‘Tis the season for canned food drives and volunteer stints at the local food pantry. This Thanksgiving, after the turkey pardons, the First Family served meals to residents of the Armed Forces Retirement Home. And they weren’t alone: Food service and charitable food donations are rituals for lots of American families at this time of year. But it’s also crunch time for food-assistance programs, which are at their most strained during the holiday season. In Rhode Island, recent ongoing delays in the delivery of SNAP benefits propelled more clients to local food banks. And in Arkansas—where the U.S. Department of Agriculture (USDA) says both overall and severe hunger are the highest in the nation—pantries struggle to keep up with holiday demand.
But in recent years, the traditional food bank model has drawn criticism from nutrition and public health advocates. The takes are familiar: They distribute junk food. The food is too high in sodium. They rely on non-perishable items. There aren’t enough fruits and vegetables. They’re not open late enough, or in the right places. They’re culturally tone-deaf. They keep people diabetic and fat. They’re a private sector solution to a public sector problem. Their existence subsidizes Big Food….
And while those criticisms hold obvious appeal, especially for those who don’t have to rely on food banks to make ends meet, there are still plenty of people to feed with a limited supply of food (healthy or no), issues of chronic understaffing, and few reliable ways to get fresh food to the people that need it before it goes bad.
So the timing is right for the emergence of new food bank economy. As the big organizations like Feeding America strive toward incremental change for their member banks (right now, 68 percent of Feeding America’s food is classified as “foods to encourage”), alternative emergency food aid programs are gaining traction on a local level. Like the problems they’re hoping to address, their approaches are diverse—from a vegetarians-only outfit in Canada to an Oregon bank that focuses on cultural relevance. Here are six aiming to upend the traditional food-assistance reputation:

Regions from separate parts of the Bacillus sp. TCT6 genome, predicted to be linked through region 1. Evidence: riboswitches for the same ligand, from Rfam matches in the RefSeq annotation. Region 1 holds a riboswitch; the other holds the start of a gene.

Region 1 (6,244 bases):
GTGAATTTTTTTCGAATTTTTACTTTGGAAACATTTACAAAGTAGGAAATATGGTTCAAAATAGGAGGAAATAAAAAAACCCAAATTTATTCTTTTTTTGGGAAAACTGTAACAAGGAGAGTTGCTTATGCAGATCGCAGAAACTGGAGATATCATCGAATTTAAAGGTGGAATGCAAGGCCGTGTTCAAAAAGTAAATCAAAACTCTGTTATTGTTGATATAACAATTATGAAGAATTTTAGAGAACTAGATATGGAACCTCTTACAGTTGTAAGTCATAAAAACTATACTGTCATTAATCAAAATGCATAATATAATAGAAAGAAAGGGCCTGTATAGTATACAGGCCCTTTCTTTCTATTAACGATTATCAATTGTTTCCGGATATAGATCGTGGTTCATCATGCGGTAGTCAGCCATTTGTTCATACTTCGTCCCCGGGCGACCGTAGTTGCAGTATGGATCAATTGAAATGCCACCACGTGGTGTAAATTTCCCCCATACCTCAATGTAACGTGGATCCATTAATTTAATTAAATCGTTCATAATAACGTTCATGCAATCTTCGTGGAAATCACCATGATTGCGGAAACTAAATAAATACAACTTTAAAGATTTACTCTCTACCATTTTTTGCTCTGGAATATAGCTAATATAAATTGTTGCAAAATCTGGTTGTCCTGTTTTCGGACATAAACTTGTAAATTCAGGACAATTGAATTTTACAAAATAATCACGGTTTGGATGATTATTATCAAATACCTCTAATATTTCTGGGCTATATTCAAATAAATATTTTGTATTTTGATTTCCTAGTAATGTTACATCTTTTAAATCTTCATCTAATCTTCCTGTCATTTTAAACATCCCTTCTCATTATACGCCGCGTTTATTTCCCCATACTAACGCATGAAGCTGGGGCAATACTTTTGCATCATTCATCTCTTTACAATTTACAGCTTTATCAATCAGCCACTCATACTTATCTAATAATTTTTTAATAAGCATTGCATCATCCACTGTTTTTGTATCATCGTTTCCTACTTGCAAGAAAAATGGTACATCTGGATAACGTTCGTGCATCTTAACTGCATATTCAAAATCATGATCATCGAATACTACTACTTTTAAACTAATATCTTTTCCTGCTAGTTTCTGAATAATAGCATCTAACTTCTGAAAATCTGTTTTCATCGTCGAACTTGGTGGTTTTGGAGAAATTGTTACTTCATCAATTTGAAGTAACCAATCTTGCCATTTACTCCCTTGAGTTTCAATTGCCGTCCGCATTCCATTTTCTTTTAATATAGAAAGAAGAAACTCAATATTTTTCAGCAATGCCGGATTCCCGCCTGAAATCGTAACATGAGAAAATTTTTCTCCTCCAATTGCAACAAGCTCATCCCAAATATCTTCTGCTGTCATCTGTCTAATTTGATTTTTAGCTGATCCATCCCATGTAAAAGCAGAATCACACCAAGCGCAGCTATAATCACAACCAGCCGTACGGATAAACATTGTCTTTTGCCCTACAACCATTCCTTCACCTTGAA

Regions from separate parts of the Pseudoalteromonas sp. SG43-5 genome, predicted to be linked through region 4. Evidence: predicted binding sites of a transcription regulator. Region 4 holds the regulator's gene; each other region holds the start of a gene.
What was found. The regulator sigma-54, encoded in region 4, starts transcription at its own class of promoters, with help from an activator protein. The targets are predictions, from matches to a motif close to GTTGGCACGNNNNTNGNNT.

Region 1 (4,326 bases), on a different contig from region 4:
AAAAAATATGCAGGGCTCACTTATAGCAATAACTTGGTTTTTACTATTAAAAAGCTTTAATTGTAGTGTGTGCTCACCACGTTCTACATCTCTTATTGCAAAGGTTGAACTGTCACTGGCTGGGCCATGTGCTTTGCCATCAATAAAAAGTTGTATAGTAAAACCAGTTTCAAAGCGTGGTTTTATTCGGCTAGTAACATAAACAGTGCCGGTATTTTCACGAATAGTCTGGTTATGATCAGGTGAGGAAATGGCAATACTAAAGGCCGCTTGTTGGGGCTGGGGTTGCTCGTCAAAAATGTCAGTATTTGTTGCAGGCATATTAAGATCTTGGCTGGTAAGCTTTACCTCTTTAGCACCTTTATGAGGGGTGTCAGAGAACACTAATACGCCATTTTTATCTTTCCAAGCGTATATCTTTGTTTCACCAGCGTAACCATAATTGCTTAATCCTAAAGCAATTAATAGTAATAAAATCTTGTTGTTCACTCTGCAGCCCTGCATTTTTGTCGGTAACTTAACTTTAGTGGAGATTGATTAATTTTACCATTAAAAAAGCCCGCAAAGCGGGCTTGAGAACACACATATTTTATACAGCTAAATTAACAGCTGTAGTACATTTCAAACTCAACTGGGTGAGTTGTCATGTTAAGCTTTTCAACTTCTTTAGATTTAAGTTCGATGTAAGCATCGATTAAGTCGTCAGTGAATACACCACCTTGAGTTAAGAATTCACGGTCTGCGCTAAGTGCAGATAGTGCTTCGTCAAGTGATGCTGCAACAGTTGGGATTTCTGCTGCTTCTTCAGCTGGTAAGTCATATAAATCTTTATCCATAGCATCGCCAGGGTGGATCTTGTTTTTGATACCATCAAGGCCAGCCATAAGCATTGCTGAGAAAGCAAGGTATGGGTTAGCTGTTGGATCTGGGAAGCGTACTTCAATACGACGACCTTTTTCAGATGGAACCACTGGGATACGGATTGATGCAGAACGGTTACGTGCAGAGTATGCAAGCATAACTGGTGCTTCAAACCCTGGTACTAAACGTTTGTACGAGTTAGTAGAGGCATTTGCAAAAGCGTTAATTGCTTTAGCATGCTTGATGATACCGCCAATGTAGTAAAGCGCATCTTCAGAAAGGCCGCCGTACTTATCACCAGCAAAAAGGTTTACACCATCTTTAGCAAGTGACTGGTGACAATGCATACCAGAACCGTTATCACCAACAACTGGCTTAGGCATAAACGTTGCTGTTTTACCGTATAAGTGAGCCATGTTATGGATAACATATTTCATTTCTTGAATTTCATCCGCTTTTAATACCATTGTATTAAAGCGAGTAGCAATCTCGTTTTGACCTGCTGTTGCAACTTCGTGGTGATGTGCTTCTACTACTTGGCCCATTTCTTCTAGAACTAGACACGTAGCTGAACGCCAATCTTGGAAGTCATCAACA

Chiles in Cottage Grove. In Cottage Grove, Oregon, one food bank is seasoning its menu with a side of cultural relevance. Community Sharing stopped including turkeys in some of its holiday boxes after its executive director learned that many of the bank’s Latino clients didn’t know what to do with the bird, Public News Service reports. It was a revelation: Community Sharing shifted its focus, providing ingredients more familiar to the communities it serves.
Elsewhere in the state, the Oregon Food Bank takes a different approach to inclusivity. Instead of dishing out tortillas and chiles, it prioritizes adaptable ingredients. “You can do so much more with a can of tomatoes than you can once it’s already a pasta sauce,” sourcing manager Katie Pearmine told Public News Service.
The campus pop-up. Administrators at the University of Washington in Seattle responded to reports of student hunger with a pilot food bank project last Spring. Their hunch was confirmed: over a hundred students showed up to their pop-up food bank on campus. Of the group, a third needed support to feed dependents and almost a quarter described difficulty accessing food each week, the Seattle Times reports. And most of those students were younger than 21 years old. As a result of the pilot, the university is continuing the pop-up on a monthly basis.
Campus hunger is more widespread than most of us know. A study released in July by the University of California Global Food Initiative found 40 percent of University of California students reporting a lack of consistent access to nutritious food. The university system responded by announcing a $3.3 million initiative to combat malnutrition on campus. That includes a program that allows students to donate extra meal plan dollars to others in need, as well as system-wide cooking and money management classes. And, since 2009, UCLA has been stocking an unmarked storage closet with staples where students who need them can stop by without fear of stigmatization .